JUST ROLL TAPE is like finding a missing musical link, in this case one that was lost for almost 40 years. On April 26, 1968 --- 9 days before Buffalo Springfield's farewell concert and six months before recording the first CSN album --- Steve Still's stayed in the studio after a Judy Collins Session to put down on tape some new songs he was working on. Some would end up on CSN's first record, some on his solo and Manassas recordings, some never to be heard again. We hear Suite: Judy Blue Eyes, Helplessly Hoping, and Wooden Ships as they were being birthed (or close to), Change Partners and Now Begins the Task, Black Queen, and others. The "unreleased songs" are not throw-aways, just lost. The stand-out from these is The Doctor Will See You Now -- who knows why this never made it on to a commercial recording. Just Roll Tape is worth a listen , and then another, and another.
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on November 13, 2007
In his prime, Stephen Stills was a powerhouse as a musician. Great bluesy voice, strong songwriter, and versatile guitarist. This is a glimpse into this period, a transitional year when Buffalo Springfield had disbanded and CSN was incubating. Better yet, this is just Stephen and his guitar. And the sound quality is surprisingly good.

Believe it or not, I went to see Buffalo Springfield but couldn't get in the door cause I couldn't pay the $3 ticket to get in. I was 14. I have since managed to see different configurations of C,S,N,Y fifteen or twenty times and it is always a treat. Wouldn't hesitate to see any of this group again. My one wish is that someway, a live recording will be released of Stephen and Neil's shows that resulted in the 'Long May You Run' album. Pauly Pavilion at UCLA was one of these shows. Without a doubt, the best dueling guitars I have ever heard.

Wolfgang's Vault has some really good CSNY shows, including accoustic shows. Check out that website and you're in for a treat.
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on September 7, 2007
Just Roll Tape catches Stephen Stills when he is laying down the demo tracks for what will become some of his greatest hits. No embellishments here, the beauty is in the simplicity. All these songs are fully formed awaiting only the polish needed to put them on top of the charts. Stripped down, the stories he tells really stand out. Change Partners is almost surreal in painting a picture of the cotillion class; you can almost see Judy Collins soaking in his ode to her on Suite: Judy Blue Eyes. Wooden Ships and Helplessly Hoping are just magnificent, while Black Queen will get a little working over before release on his solo album.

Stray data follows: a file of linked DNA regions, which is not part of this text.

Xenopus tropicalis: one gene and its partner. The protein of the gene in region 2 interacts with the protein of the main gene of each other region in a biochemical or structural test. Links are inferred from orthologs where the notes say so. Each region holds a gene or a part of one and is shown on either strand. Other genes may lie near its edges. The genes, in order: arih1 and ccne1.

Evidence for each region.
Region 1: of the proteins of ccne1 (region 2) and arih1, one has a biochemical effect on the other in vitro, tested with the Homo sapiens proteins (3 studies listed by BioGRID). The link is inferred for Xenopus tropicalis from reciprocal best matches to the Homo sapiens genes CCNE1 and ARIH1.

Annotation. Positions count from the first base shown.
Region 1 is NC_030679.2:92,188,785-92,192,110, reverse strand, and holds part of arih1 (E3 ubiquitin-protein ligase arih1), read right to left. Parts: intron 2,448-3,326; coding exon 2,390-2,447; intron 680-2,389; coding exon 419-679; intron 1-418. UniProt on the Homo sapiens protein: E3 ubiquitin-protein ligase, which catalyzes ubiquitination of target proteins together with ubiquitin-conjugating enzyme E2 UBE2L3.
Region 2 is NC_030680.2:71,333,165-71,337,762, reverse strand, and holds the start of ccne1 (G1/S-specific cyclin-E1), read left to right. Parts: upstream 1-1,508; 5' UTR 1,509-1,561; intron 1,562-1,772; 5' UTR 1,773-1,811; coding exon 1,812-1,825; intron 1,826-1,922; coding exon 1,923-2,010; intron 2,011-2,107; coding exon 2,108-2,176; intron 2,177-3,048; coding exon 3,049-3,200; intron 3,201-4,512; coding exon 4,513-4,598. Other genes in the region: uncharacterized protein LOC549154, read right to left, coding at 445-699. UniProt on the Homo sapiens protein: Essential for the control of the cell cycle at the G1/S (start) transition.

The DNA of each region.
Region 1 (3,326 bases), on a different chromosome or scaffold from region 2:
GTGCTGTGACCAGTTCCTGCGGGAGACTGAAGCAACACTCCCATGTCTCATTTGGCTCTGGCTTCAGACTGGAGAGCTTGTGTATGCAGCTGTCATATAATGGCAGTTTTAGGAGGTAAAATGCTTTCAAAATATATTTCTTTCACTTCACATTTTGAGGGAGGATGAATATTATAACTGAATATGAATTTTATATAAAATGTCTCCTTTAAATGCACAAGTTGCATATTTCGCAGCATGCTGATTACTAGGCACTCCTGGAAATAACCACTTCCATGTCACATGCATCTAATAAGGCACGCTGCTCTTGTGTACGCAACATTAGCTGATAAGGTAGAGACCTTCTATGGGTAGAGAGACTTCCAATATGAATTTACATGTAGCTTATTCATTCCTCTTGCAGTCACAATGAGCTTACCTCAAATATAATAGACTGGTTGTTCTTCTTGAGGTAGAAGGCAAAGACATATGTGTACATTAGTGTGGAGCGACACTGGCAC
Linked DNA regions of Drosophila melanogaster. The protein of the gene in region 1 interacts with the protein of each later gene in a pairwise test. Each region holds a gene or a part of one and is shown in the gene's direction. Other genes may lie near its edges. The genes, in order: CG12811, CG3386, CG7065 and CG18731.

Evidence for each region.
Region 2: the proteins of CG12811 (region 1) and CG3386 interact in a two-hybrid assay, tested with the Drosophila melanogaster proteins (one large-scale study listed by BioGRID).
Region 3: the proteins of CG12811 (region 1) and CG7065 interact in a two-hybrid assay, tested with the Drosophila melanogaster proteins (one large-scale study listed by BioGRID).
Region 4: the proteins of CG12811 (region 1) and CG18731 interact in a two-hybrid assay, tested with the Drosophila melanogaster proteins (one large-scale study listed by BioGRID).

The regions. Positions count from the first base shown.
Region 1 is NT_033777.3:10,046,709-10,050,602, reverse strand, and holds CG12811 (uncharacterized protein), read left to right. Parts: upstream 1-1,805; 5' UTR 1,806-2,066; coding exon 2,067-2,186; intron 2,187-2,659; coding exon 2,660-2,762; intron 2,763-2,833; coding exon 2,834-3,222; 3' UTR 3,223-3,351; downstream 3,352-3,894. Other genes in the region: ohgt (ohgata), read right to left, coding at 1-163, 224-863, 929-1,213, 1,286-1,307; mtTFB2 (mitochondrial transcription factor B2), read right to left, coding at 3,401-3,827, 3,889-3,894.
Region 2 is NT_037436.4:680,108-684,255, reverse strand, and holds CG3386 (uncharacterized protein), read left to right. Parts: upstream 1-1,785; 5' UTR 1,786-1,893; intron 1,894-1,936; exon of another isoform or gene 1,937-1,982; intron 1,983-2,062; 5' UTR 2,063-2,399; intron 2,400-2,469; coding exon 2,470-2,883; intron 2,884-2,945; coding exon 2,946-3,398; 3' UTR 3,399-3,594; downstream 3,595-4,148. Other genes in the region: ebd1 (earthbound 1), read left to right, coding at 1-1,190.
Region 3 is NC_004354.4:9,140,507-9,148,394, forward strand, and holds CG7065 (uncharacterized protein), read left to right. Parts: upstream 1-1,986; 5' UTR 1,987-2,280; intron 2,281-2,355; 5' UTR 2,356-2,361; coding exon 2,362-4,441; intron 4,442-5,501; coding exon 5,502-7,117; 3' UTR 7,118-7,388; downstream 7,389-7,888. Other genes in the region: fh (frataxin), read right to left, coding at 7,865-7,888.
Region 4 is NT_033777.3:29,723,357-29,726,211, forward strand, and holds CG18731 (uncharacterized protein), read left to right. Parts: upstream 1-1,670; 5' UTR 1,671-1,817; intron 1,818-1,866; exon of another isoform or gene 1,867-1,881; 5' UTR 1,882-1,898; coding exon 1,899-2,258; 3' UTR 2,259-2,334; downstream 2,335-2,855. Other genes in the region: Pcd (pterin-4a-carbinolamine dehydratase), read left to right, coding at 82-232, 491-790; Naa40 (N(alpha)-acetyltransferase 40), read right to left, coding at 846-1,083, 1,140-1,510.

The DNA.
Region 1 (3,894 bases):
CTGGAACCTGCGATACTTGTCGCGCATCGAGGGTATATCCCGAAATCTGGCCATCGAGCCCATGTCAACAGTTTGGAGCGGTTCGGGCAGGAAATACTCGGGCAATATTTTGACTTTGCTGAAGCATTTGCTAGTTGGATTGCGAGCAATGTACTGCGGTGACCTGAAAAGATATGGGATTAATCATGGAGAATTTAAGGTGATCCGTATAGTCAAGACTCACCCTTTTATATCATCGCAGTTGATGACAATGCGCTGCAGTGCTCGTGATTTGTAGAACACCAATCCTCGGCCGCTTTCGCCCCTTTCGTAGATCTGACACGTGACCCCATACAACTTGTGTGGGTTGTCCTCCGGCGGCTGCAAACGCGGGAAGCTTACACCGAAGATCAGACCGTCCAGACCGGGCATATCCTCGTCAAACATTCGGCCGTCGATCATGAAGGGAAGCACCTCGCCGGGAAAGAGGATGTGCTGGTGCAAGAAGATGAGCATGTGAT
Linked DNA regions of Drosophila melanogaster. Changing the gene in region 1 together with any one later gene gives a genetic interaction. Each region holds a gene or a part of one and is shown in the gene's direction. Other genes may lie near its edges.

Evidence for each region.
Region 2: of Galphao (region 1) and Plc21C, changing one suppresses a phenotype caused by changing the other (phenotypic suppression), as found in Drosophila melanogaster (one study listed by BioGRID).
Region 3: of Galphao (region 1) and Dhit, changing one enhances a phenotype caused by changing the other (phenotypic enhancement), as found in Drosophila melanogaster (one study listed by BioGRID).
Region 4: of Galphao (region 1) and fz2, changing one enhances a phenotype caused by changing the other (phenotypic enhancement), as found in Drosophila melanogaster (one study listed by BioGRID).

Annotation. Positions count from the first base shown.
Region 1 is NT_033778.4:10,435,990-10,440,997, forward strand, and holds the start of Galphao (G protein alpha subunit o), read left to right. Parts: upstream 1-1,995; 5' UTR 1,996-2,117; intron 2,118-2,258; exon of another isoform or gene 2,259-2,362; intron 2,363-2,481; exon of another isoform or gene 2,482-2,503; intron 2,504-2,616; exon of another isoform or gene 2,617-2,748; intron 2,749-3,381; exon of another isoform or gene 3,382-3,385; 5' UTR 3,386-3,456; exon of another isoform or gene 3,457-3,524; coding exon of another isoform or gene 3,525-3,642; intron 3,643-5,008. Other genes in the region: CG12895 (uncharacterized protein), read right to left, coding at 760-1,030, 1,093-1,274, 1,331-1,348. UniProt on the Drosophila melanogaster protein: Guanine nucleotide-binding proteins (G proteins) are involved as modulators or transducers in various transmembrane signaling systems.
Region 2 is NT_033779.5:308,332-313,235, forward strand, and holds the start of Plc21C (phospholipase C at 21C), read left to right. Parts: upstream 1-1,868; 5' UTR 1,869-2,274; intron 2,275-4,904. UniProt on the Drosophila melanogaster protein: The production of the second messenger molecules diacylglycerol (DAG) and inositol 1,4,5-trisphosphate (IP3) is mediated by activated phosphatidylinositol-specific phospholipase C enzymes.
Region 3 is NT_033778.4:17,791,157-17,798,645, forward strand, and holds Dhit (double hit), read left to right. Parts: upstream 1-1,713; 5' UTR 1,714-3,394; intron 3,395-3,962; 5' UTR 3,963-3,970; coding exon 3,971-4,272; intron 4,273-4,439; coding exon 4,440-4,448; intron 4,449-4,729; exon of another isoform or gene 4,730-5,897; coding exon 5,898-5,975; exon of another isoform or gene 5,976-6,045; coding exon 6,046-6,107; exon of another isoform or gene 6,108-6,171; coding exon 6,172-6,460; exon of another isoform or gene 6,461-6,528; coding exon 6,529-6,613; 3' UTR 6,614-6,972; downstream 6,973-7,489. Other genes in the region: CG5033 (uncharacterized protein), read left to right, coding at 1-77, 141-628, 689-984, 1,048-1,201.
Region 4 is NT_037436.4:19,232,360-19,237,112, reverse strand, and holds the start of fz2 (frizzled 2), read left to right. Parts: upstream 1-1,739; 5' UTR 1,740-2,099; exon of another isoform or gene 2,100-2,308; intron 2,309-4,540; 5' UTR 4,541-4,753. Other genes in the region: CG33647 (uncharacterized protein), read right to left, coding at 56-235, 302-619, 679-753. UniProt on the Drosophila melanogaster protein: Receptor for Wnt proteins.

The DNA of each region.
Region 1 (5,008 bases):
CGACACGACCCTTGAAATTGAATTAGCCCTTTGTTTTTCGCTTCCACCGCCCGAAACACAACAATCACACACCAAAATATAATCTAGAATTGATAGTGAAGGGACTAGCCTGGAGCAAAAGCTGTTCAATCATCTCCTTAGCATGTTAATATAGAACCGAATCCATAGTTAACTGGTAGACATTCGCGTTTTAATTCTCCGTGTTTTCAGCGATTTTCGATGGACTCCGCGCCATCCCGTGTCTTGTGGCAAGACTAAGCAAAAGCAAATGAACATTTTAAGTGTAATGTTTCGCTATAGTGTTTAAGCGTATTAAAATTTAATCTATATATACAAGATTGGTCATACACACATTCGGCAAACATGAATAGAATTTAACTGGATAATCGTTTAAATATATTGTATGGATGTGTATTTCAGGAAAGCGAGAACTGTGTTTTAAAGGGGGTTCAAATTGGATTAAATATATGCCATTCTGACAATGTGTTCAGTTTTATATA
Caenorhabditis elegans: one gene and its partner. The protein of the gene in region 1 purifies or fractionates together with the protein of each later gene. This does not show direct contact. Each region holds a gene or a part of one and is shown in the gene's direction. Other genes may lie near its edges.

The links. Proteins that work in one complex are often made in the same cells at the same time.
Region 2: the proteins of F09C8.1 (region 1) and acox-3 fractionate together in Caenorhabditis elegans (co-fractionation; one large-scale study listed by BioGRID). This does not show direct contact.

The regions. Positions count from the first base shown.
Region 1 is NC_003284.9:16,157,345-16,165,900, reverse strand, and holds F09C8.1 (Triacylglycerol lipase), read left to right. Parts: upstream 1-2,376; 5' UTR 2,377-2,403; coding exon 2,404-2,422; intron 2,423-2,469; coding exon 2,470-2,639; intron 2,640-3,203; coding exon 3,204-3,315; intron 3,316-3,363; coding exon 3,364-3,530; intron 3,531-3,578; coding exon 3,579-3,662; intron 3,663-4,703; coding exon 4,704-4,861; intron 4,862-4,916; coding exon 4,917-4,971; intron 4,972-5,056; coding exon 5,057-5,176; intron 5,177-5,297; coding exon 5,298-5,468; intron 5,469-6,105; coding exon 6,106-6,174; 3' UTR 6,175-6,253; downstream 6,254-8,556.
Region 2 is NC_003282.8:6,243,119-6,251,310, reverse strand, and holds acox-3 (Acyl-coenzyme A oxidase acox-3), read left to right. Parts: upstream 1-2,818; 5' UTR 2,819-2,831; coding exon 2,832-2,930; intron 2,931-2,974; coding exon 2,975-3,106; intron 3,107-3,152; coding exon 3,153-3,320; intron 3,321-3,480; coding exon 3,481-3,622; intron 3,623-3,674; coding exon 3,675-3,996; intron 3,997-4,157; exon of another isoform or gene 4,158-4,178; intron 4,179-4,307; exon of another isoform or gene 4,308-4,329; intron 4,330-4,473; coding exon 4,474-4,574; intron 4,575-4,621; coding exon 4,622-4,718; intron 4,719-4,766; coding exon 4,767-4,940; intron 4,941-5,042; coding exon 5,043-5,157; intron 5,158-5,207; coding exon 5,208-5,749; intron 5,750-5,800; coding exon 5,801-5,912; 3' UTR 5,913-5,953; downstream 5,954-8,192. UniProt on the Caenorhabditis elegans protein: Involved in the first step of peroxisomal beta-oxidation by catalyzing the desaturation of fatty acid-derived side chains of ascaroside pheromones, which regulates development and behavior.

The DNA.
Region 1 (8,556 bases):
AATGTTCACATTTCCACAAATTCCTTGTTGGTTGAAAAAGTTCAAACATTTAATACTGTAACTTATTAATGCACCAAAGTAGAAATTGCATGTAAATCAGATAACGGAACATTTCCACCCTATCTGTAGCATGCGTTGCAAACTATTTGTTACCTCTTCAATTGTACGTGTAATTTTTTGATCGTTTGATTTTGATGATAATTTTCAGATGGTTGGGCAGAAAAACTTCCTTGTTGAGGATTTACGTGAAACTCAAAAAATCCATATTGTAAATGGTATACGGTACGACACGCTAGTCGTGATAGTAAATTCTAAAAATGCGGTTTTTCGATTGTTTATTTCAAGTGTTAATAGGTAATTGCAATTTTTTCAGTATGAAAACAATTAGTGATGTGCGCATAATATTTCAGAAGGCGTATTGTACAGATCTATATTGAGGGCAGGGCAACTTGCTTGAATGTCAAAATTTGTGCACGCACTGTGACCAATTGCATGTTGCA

I don't think you can miss with this album, it has its' rough spots but what the heck! It was recorded spontaneously after a Judy Collins sessions and so it is the real deal, no BS just Stephen and his guitar.

Barney at the Beanery
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on July 4, 2016
I like this a lot! Other reviewers have covered details well. I'm just going to add my 5-star thumbs up. When you listen to this in the context of when and how it was done, it's astoundingly enjoyable. (Even my guitar-playing, 20-something year old son was excited to hear it.)
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on September 13, 2007
This little flawed masterpiece has all the charm of a first take. Songs that were later hits are presented here with the vocal a little off mike, a few mis-notes on the guitar and a muffled word or two. The boyish, sincere appeal of the lyrics and music make up for any errors in what was intended to be a demo anyway. There's plenty of room to add your own harmonies to Crosby, Stills and Nash celebrated Suite: Judy Blue Eyes, Helplessly Hoping, Wooden Ships, and supply a new ooh or ahh to the more unfamiliar songs. It's tempting to apply a Freudian interpretation to a song about dreaming of snakes, but its best to just put this one on the CD at your bedside table, listen to it late at night, and maybe wish you were Judy.